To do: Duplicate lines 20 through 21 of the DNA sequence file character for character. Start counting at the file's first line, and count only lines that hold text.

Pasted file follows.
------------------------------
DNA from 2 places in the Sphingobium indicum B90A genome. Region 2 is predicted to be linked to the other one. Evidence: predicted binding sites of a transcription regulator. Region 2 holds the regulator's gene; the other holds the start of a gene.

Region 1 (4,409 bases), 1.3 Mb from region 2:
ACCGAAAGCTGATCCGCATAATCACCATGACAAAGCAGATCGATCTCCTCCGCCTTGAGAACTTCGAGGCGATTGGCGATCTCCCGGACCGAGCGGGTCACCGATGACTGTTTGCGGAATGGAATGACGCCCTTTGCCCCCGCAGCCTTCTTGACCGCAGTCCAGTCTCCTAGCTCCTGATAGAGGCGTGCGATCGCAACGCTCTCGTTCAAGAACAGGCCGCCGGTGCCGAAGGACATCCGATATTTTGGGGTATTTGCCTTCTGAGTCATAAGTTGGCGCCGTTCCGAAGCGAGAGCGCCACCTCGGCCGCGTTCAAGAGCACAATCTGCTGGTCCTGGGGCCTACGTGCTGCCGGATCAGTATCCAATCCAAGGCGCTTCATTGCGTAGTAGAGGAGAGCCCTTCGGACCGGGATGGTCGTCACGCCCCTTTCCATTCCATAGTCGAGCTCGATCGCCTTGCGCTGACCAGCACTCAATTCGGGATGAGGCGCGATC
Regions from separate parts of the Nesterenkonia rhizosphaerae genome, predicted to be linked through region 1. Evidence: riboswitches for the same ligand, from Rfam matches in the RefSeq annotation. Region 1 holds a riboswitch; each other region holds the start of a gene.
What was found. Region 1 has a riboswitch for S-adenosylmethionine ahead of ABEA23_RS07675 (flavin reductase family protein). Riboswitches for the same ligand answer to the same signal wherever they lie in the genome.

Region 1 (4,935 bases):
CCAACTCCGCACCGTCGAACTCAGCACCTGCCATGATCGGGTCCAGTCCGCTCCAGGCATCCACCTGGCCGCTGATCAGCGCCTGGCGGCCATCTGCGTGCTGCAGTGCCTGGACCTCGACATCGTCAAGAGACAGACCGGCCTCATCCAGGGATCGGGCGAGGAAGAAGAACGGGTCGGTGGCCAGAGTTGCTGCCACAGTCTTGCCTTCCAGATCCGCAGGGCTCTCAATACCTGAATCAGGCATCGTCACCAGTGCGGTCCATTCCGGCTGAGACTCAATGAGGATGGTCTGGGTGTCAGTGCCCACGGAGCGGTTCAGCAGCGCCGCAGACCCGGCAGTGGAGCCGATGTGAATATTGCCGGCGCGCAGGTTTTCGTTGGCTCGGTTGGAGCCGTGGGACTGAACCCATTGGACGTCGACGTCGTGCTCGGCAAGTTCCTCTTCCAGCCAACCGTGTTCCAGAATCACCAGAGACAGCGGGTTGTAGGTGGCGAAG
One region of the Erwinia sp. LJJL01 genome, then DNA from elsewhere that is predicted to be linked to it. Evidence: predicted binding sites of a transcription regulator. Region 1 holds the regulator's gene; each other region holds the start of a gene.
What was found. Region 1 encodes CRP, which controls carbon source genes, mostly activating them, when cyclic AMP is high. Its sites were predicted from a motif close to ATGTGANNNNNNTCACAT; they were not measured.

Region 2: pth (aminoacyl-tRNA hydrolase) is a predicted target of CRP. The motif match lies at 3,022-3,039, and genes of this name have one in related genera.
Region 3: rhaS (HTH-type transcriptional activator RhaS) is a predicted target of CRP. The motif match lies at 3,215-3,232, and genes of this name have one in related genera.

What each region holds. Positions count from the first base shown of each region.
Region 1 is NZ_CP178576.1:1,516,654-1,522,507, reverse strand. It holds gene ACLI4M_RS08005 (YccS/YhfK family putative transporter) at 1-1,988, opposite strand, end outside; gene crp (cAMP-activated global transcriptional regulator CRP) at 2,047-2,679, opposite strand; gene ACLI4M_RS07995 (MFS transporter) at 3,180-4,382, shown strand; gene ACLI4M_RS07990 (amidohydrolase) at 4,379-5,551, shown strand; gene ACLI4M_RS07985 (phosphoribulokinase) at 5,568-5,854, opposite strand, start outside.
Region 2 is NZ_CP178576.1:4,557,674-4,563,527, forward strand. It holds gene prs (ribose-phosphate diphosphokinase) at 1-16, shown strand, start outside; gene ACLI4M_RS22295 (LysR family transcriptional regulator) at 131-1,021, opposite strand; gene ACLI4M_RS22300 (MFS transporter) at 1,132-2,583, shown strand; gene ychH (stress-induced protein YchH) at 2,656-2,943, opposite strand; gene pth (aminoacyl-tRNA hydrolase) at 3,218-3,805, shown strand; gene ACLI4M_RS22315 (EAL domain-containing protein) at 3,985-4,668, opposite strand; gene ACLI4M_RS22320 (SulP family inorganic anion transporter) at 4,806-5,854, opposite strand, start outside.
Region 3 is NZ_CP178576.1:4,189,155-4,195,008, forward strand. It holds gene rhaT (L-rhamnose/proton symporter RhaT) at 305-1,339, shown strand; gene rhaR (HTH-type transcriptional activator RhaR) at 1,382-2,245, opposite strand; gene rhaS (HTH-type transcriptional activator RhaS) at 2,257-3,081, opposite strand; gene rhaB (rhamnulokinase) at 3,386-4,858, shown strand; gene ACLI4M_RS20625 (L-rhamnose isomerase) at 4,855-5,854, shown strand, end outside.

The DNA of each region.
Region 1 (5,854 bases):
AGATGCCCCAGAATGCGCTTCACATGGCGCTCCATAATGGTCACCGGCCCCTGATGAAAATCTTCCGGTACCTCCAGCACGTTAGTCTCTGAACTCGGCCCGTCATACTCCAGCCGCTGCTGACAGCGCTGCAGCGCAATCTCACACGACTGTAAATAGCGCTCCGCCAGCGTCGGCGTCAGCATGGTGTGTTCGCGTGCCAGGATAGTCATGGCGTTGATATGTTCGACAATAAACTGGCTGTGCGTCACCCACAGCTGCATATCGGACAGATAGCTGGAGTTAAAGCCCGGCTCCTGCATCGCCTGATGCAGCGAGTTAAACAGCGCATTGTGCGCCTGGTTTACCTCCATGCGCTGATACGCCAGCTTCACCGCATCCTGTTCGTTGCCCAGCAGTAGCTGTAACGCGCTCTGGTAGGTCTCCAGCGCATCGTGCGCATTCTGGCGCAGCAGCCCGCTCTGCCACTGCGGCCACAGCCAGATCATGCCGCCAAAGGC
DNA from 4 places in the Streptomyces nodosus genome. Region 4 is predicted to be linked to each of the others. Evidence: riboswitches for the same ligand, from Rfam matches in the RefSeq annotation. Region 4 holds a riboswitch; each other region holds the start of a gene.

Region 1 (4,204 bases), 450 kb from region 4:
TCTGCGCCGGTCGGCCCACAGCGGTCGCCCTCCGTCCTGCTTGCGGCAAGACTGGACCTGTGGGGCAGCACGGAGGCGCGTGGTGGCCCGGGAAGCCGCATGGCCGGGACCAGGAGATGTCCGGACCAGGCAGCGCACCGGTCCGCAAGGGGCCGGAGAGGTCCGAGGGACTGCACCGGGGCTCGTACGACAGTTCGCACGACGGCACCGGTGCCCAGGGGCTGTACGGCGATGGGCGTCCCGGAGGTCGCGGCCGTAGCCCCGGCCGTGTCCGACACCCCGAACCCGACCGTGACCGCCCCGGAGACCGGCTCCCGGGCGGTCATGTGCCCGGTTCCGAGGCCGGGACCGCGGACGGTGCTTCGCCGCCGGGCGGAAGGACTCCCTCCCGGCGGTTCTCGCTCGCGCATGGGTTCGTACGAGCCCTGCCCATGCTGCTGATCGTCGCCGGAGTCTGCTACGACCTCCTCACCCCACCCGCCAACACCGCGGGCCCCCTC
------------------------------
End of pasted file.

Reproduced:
Region 1 (4,204 bases), 450 kb from region 4:
TCTGCGCCGGTCGGCCCACAGCGGTCGCCCTCCGTCCTGCTTGCGGCAAGACTGGACCTGTGGGGCAGCACGGAGGCGCGTGGTGGCCCGGGAAGCCGCATGGCCGGGACCAGGAGATGTCCGGACCAGGCAGCGCACCGGTCCGCAAGGGGCCGGAGAGGTCCGAGGGACTGCACCGGGGCTCGTACGACAGTTCGCACGACGGCACCGGTGCCCAGGGGCTGTACGGCGATGGGCGTCCCGGAGGTCGCGGCCGTAGCCCCGGCCGTGTCCGACACCCCGAACCCGACCGTGACCGCCCCGGAGACCGGCTCCCGGGCGGTCATGTGCCCGGTTCCGAGGCCGGGACCGCGGACGGTGCTTCGCCGCCGGGCGGAAGGACTCCCTCCCGGCGGTTCTCGCTCGCGCATGGGTTCGTACGAGCCCTGCCCATGCTGCTGATCGTCGCCGGAGTCTGCTACGACCTCCTCACCCCACCCGCCAACACCGCGGGCCCCCTC